A golden flower.  I really like how the middle of the flower has great detail. Since purchasing the lenses, I have had my head stuck in bushes with bees swarming all around and was very close to bugs that I would have rather not been within 20 feet of. Sometimes, a girl must be do some silly things to get a good shot. 

This is me, taken yesterday by my brother's girlfriend.  She did a good job.

Sep 3, 2013

Mustard Greens and Rice Stir Fry

Here in the States greens are eaten frequently.  There are mustard greens, kale, spinach, and collard greens to name a few.  The problem with greens is the bitter taste.  Then there is the use of bacon fat or ham hocks to help mask the bitterness. Overall, greens are good for you.  I had some in the fridge waiting to be used.  I thought that I would stir fry the greens and then mix with bismati rice.  I was really pleased with the result and surprisingly the greens were not as bitter.


1 cup of bismati rice, cooked according to package directions
2 TBS sunflower oil
1 TBS clarified butter or plain butter
3 garlic cloves, minced
6 cups of greens, chopped
1 large onion, thinly sliced
salt\pepper to taste
1 chicken bouillon cube
1 tsp turmeric
2 tsp cumin 

Cook rice according to package directions. Set aside.  In a large wok or skillet add the oil and butter.  When hot, add the onion and stir fry until translucent or golden brown.  Then add the garlic and stir fry for a couple of minutes.  Next, add the greens and mix well.  Stir fry the mixture for about 8-10 minutes or until the greens have wilted.  Add the salt\pepper, bouillon cube, and cumin.  Mix well. Add the rice to the mixture and toss well.  Last of all, add the turmeric and make sure it is mixed thoroughly.  Serve immediately.  Enjoy!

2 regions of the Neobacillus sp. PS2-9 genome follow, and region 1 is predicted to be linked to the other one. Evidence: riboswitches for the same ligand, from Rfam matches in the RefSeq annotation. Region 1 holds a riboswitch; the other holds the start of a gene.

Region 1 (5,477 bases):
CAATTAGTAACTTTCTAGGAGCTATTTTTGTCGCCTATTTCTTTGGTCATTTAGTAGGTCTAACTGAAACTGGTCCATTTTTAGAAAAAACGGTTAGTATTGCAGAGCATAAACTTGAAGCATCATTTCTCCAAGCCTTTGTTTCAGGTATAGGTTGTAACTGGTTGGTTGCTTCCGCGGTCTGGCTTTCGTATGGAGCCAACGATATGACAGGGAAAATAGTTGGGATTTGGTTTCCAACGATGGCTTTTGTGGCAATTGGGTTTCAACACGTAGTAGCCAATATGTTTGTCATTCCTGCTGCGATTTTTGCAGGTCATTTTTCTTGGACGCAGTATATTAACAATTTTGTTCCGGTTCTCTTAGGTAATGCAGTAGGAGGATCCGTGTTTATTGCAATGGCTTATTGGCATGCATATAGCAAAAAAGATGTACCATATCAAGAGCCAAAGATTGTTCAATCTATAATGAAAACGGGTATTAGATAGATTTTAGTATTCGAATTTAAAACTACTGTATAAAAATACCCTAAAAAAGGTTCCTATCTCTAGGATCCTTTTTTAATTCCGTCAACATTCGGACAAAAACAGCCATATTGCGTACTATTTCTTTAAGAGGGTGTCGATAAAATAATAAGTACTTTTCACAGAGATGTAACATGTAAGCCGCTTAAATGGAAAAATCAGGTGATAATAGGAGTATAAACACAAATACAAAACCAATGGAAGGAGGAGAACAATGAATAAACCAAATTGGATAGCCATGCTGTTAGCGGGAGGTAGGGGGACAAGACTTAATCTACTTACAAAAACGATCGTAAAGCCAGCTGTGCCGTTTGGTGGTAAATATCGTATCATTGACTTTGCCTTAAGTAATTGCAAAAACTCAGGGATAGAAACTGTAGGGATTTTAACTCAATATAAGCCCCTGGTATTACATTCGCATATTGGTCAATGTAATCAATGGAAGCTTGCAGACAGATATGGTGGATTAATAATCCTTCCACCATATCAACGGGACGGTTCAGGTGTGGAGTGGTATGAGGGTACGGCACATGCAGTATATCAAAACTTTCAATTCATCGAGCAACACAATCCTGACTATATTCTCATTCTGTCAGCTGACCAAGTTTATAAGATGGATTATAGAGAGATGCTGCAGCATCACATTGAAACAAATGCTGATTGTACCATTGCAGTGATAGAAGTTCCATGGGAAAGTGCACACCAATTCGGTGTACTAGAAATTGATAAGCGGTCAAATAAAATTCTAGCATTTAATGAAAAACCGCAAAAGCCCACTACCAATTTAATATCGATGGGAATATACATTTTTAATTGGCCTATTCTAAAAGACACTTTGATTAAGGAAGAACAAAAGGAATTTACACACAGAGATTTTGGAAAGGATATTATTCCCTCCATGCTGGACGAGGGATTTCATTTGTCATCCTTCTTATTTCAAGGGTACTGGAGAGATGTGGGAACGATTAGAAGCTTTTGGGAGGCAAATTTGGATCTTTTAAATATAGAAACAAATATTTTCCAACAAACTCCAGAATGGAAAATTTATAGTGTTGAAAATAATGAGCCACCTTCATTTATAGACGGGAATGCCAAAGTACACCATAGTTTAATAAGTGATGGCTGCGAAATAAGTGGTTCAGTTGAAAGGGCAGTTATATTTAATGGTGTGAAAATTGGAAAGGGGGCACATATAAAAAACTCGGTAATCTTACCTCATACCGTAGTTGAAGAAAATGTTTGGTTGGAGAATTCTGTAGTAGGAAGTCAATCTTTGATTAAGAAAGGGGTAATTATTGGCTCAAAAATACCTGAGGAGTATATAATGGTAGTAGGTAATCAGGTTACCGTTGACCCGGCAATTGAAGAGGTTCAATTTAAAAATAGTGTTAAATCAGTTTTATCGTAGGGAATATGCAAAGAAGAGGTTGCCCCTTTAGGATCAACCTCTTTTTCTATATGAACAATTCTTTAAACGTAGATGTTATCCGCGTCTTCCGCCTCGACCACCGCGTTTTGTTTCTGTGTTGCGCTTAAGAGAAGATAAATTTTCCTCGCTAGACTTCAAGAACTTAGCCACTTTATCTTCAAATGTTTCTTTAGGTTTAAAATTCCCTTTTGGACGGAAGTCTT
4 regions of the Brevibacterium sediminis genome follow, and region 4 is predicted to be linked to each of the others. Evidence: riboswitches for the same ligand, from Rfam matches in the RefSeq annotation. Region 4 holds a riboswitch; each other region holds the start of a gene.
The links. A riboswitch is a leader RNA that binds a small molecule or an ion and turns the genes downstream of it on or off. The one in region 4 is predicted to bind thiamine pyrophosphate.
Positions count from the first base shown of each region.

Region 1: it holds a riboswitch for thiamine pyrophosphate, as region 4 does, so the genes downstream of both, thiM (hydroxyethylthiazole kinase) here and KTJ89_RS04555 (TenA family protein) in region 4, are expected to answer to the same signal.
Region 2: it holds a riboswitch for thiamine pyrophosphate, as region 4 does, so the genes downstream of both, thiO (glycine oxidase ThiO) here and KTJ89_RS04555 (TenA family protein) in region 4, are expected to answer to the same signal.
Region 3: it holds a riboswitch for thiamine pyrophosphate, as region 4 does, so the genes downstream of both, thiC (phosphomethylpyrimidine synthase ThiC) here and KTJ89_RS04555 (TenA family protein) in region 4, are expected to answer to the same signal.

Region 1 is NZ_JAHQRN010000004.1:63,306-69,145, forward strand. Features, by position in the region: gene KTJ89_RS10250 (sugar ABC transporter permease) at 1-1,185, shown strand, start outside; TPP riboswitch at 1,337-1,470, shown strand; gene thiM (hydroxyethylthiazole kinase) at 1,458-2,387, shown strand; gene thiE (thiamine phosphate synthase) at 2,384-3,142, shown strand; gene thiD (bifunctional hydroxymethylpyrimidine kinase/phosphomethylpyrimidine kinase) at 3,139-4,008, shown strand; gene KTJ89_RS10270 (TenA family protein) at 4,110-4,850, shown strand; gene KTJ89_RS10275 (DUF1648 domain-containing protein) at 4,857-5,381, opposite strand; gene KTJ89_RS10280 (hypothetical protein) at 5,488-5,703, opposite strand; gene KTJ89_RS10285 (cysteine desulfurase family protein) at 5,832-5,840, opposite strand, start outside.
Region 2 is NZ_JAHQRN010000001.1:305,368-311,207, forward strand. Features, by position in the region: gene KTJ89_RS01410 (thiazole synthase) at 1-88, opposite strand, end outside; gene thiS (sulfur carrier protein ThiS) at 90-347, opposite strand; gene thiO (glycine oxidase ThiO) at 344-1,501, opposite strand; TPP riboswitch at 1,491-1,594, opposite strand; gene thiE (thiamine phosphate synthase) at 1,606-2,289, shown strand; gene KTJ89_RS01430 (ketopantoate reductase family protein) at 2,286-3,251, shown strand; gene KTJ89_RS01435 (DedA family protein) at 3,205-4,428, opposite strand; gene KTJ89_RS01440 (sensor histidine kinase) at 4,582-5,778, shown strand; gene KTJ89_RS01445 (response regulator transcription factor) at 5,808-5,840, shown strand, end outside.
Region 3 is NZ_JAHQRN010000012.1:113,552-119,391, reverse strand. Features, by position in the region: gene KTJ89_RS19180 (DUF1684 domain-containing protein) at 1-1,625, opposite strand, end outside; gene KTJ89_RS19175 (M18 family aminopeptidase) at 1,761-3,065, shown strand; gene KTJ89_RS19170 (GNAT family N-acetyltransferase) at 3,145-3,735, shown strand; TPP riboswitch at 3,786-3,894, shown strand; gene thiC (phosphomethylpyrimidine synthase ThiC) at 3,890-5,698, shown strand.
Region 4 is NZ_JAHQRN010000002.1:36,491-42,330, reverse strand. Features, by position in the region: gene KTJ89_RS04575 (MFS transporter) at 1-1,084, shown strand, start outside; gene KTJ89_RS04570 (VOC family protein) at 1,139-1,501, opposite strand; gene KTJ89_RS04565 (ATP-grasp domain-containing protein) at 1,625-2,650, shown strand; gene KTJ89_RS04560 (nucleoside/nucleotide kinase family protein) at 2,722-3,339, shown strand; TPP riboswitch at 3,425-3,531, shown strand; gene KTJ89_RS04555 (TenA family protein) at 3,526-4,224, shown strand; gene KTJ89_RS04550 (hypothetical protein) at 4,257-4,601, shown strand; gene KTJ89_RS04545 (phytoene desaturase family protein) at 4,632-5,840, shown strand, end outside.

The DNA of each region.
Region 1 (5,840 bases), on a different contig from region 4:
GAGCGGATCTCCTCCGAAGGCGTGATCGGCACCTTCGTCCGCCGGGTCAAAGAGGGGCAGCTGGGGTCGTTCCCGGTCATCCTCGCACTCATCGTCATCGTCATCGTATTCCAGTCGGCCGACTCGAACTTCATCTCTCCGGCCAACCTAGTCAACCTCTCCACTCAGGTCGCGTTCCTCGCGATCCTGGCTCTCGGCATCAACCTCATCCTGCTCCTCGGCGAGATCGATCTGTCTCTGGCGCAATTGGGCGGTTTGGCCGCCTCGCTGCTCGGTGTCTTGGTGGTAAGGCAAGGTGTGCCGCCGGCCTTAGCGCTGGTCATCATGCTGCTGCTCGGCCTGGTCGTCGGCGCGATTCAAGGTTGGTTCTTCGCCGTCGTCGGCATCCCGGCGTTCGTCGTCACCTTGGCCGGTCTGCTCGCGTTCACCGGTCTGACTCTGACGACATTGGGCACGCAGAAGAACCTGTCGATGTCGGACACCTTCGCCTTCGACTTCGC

Cooks Note:  You can use a mixture of greens if you don't want to use just one. 

Sep 1, 2013

Downton Abbey Creamy Crab and Celery Salad

This is a creamy, crunchy, and wonderfully delicious salad. I saw this recipe in the book, The Unofficial Downton Abbey Cookbook by Emily Ansara Baines. Since it is Labor Day here in the States, it would go very well with our traditional barbeque. Here is my adaptation of the recipe.


3 cups of medium shell pasta, cooked according to package directions
2 - 8 ounce packages of imitation crab meat or the real thing if you prefer
3 green onions, cut into small slices
1 rib celery, chopped
1/2 cup carrots, chopped
1 cup of mayonnaise
1/2 tsp sugar
1/2 tsp garlic powder
1 tsp fresh lemon or lime juice.  I used the juice of 1/2 lime.
1 tsp orgeano
1/2 tsp basil 
1 tsp of rice vinegar or white vinegar
1/2 cup Parmesan cheese, shredded

Bring a large pot of water to a boil,  Add the pasta and cook until al dente, approximately 10 minutes. Drain and rinse with cold water.

Whisk the mayonnaise, sugar, garlic powder, basil, oregano, vinegar, and lemon juice together in a large bowl. Add the pasta and mix well. Next, add the crab meat, cheese, carrot, and celery.  Mix thoroughly and chill up to three hours or overnight.  Adjust the seasonings to your taste. Enjoy!